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What the business community most craves at the start of any year is a degree of certainty about how the economy is going to perform and what challenges they are likely to face in the forthcoming months.

The fact is that in 2019 we enter unchartered territory around a whole set of issues that means the ability to predict what the economic environment will look like going forward makes our lives ever more difficult.

The global picture offers little more comfort than the Brexit-ridden situation we are embroiled in here in the UK.

Donald Trump’s trade war with China is causing consternation from the tech sector and Apple through to car manufacturing and Jaguar Land Rover. If you think that the rate of export tariffs and not knowing your WTOs from your LBWs doesn’t much matter, tell that to the 5,000 employees of Jaguar who face redundancy this year.

The presidents’ game-playing with his Democrat opposition in the Senate has already led to the shut down of government in America and has impacted on Wall Street, stocks and currency valuations too.

Further, Trumps departure from what has been an aligned foreign policy approach with NATO allies has European Union member states questioning whether they need to adopt a more robust, isolationist approach to their own economic and security policies and has re-ignited talk of a European Army – more likely now given that the UK will not be able to veto such a proposition should Brexit happen.

At home, of course, the ‘B’ word continues to dominate every waking moment of our government’s time.

In a shambolic tale of misrepresentation, mismanagement and missed opportunity the latest Brexit nuggets include the awarding of £75m worth of contracts to some of the worlds biggest consultancy firms to supply the cabinet with advice on EU exit; a £15m contract to run ferries given to a company that doesn’t have any ships; and government defeats in the commons more regular than a Northern Rail train service.

What happens next in this Fred Carno’s circus abomination is anyone’s guess. Therein lies the problem. Business doesn’t know what is going to happen – and the uncertainty is killing confidence, investment and growth.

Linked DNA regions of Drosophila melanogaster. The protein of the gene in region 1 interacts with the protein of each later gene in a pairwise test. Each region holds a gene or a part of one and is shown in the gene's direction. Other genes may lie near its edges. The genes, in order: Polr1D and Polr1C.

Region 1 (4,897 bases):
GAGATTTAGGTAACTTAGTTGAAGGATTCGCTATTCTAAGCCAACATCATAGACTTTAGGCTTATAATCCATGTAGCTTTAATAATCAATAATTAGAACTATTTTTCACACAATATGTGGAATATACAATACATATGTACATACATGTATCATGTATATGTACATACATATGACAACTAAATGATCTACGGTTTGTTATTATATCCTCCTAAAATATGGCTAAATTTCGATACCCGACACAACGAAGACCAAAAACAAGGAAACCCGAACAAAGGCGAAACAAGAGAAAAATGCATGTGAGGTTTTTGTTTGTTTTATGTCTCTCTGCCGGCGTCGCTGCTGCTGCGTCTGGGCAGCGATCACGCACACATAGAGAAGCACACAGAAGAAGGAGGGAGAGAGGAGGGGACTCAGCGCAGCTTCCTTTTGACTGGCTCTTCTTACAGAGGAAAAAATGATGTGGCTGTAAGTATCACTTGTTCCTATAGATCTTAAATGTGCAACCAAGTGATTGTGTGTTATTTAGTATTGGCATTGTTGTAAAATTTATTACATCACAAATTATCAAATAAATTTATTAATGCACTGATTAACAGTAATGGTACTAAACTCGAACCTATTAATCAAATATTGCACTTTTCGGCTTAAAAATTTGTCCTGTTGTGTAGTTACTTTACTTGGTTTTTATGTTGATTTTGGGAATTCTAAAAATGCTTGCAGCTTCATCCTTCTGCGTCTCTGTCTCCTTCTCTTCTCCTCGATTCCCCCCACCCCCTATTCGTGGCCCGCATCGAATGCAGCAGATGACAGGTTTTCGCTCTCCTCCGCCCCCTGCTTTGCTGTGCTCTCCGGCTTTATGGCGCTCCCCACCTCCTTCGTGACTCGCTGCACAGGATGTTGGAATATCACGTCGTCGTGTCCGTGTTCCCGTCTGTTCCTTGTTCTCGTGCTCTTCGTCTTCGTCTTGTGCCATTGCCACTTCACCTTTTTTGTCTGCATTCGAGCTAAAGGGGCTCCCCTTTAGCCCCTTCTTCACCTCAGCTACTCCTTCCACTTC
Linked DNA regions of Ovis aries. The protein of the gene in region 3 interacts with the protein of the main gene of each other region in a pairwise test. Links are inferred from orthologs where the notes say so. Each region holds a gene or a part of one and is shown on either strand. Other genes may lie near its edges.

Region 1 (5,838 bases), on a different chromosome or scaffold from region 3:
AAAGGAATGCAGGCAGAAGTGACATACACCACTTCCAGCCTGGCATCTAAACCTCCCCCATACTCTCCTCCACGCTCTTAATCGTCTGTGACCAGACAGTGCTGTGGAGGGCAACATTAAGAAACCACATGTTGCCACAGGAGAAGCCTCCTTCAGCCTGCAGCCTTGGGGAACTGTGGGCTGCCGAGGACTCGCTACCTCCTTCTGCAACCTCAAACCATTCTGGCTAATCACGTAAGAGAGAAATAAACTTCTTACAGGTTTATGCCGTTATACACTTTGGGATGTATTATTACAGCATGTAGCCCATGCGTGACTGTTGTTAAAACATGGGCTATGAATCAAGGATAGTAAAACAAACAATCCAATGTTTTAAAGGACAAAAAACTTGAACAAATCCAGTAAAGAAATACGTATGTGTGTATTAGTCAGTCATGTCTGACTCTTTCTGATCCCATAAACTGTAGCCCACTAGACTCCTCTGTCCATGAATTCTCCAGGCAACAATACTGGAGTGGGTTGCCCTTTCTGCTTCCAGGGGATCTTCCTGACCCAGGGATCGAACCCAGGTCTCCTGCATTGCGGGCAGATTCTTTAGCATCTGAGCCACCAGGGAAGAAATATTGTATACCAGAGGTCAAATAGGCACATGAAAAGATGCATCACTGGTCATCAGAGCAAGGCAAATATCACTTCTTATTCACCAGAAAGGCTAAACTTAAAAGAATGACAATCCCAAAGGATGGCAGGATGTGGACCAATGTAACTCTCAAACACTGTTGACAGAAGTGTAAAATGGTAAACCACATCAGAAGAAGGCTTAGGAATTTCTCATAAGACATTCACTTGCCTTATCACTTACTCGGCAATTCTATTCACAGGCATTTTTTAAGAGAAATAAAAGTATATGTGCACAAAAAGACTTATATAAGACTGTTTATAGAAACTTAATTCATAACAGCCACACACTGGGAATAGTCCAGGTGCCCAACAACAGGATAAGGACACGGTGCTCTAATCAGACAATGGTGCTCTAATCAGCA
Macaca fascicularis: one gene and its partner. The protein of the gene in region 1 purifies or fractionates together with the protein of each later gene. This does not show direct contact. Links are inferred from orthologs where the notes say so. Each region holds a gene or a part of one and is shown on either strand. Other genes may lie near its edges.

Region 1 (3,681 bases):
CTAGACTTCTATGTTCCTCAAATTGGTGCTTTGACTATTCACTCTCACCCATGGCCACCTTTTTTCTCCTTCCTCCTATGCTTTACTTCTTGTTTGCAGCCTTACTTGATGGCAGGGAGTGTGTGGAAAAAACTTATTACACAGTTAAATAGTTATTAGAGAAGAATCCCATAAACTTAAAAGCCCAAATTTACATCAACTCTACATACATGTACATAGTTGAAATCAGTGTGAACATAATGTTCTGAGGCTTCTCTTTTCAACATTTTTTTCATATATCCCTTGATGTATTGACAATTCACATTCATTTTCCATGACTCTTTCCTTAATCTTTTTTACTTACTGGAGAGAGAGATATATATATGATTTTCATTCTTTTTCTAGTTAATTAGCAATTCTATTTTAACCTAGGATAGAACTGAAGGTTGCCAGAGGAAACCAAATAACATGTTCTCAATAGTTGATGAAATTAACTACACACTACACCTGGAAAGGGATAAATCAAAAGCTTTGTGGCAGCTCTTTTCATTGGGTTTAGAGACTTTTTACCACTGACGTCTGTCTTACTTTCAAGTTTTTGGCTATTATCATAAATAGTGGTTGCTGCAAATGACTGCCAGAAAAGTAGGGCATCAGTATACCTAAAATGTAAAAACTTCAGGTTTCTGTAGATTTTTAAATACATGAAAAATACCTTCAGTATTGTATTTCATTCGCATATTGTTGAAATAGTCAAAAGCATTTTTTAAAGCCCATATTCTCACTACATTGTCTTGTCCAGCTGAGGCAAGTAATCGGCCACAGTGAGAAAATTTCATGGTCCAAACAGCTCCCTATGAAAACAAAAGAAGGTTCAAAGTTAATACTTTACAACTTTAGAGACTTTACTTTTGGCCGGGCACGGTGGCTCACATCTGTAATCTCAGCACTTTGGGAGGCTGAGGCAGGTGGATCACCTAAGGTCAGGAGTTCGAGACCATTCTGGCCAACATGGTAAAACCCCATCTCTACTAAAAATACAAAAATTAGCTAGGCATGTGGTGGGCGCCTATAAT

I said mid-way through 2018 that we were sleepwalking towards crashing out of the EU with no deal. Only now have some MPs woken from their slumber and have started guerilla warfare with ministers that may or may not avoid that awful outcome.

The only worse option I have seen to a no deal Brexit is the prime ministers’ proposal, which would leave us in a kind of no-mans-land purgatory for a significant amount of time with many of the challenges and uncertainties that have paralysed the government for the past three years remaining.

While all this is being played out in the corridors of power, businesses try to plan. It is tough, but those who are resilient, entrepreneurial and committed will continue to succeed whatever the shenanigans of our political masters.

There may be little we can do at this stage to influence what the eventual outcome of the Brexit debacle will be. However, we as businesses can and must start to flex our muscles more aggressively with decision-makers at all levels of government to ensure that however Brexit concludes we lobby hard for a much more supportive, sympathetic and focused agenda for business.

The lack of care for entrepreneurs, wealth and job creators in the UK has been nothing short of scandalous during the past year and more. A Tory government presides over the most bureaucratic business processes that we have experienced. Taxes and business costs have gone through the roof since 2010. Although it would be unrealistic for us all to expect sweetheart deals with HMRC over our tax contributions, the like of which Starbucks can allegedly negotiate, it would be nice not to be faced with draconian fees and an overly-abrupt approach from tax inspectors if you are a day late in meeting your VAT payment.

In our region’s, poor infrastructure and connectivity – both transport-wise and digitally- is killing our productivity. And, as another recession is assumed, Brexit or no Brexit, the banks have already started to demonstrate the same type of approach that led many good businesses to go pop unnecessarily during the last crash.

It is time for the business community and business organisations to start to demand more from our decision-makers – and focus on supporting those of us who will be left to deal with their deal!

You can bet your mortgage on the fact that Downtown in Business will be leading that charge this year. In 2019, strong, independent, robust representation is needed more than ever. Its what we do best.

Watch this space.